Hi Ravi,

Sorry for the late reply. I have emailed to GNU about publishing the statement on their webpage. Let's hope that they accept, and then we would be able to provide a link to that page. Till then, how about including the statement as a part of the article but including it at the end of the article? Or if it is possible, can FSF India publish it under use cases on their webpage? I am new to this ecosystem so I am not sure how it works usually. 

I am also going through the corrected draft. I think suggestions from RMS are helpful as always and you have done a great job writing and modifying the article. Perhaps it would be helpful to hold another meeting to discuss the corrected version after the deadline of 8th March.

Thanks and regards,
 Snehal M Shekatkar
Pune, India

Mar 1, 2021, 13:20 by ravi@anche.no:
I have following questions/suggestions on the draft:

1. In the line, "Many instructors [require students to install proprietary monitoring software in their own devices]<https://www.thehindu.com/education/ground-zero-gre-and-the-network-of-aspirants-ghostwriters-and-coaching-institutes/article33532981.ece> which is a very unjust practice in itself." ,
the URL does not serve as a good reference because-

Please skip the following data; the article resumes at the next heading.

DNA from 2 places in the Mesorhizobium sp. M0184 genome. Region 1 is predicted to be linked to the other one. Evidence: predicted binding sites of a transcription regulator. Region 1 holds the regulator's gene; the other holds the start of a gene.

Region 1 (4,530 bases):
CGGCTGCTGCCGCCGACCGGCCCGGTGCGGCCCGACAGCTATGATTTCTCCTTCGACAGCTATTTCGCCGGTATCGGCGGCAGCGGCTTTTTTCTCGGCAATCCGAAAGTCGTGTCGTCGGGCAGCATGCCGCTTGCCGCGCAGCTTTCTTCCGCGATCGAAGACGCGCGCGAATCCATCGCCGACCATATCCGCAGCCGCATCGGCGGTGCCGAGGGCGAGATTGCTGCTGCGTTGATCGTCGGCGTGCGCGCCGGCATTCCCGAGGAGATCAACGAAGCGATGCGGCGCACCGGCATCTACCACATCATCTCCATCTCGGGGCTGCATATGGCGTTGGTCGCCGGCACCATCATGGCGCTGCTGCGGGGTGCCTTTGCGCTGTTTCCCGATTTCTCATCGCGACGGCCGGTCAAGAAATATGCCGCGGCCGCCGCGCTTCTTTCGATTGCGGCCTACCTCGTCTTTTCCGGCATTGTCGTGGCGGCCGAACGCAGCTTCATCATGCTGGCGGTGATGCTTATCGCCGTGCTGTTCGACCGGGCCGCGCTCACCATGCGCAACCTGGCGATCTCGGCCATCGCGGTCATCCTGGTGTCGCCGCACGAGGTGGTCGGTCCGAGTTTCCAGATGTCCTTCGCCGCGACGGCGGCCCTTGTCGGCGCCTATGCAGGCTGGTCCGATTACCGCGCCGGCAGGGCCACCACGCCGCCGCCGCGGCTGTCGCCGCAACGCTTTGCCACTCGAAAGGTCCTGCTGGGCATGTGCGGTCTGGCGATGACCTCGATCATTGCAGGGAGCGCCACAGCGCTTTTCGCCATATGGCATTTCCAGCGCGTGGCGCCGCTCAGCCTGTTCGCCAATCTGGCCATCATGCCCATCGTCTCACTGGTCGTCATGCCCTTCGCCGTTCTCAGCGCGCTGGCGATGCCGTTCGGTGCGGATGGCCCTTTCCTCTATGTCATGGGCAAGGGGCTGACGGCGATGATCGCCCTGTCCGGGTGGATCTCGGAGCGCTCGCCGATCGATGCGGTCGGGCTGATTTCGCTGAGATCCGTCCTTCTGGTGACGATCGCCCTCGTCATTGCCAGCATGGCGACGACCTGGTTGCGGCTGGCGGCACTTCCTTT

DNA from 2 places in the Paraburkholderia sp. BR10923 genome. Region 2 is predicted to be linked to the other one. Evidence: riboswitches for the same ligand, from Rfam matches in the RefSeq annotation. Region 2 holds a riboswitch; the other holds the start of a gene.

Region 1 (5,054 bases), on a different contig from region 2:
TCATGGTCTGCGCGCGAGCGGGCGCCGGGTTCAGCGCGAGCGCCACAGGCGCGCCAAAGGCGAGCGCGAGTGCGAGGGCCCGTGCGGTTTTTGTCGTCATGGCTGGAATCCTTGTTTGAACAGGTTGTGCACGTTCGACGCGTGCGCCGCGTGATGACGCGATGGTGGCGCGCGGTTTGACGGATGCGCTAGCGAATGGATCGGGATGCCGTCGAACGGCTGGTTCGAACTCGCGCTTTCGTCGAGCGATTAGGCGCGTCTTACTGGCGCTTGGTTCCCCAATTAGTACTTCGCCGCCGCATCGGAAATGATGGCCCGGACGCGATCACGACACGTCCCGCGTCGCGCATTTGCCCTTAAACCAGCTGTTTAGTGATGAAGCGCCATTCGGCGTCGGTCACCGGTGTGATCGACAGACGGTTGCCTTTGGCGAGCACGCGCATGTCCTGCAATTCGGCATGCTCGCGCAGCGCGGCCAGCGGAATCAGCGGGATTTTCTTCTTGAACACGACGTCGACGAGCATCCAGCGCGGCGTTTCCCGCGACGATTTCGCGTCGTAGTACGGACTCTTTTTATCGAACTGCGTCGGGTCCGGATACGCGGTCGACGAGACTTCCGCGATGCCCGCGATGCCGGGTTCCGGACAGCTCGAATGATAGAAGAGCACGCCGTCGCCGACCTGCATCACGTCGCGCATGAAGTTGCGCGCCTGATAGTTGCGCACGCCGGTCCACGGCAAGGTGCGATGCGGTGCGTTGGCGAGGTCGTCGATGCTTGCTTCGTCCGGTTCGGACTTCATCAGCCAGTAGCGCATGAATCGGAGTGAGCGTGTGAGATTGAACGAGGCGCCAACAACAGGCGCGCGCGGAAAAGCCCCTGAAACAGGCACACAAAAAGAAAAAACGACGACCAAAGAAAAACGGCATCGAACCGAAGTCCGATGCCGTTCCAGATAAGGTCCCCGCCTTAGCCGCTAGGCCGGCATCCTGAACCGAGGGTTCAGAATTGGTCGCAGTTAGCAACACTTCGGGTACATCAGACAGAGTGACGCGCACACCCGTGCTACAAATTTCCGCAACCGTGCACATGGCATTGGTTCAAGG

a. that URL says that the monitoring software is used in GRE exams when participants take the test from home and not exactly for a course exam in an institute;
b. it is focused on a different issue-- fraudulent methods are being used in GRE exams for marks.

Therefore, I have not mentioned this reference and only wrote about the dangers of using proctoring software and that it is an injustice.

2. Snehal's head of department's statement that they use only free software in their department can be a different page rather than including in this article because shortening of the statement would lose some points. Let others see what software they use for different purposes. And then, at the starting summary of this article, we can say something like "Department of Scientific Computing, Modeling, and Simulation, Savitribai Phule Pune University uses exclusively free software for education <URL to Snehal's Department statement>. "
I think Snehal can also send the statement to GNU to be published here <https://www.gnu.org/education/edu-cases-india.html#content>.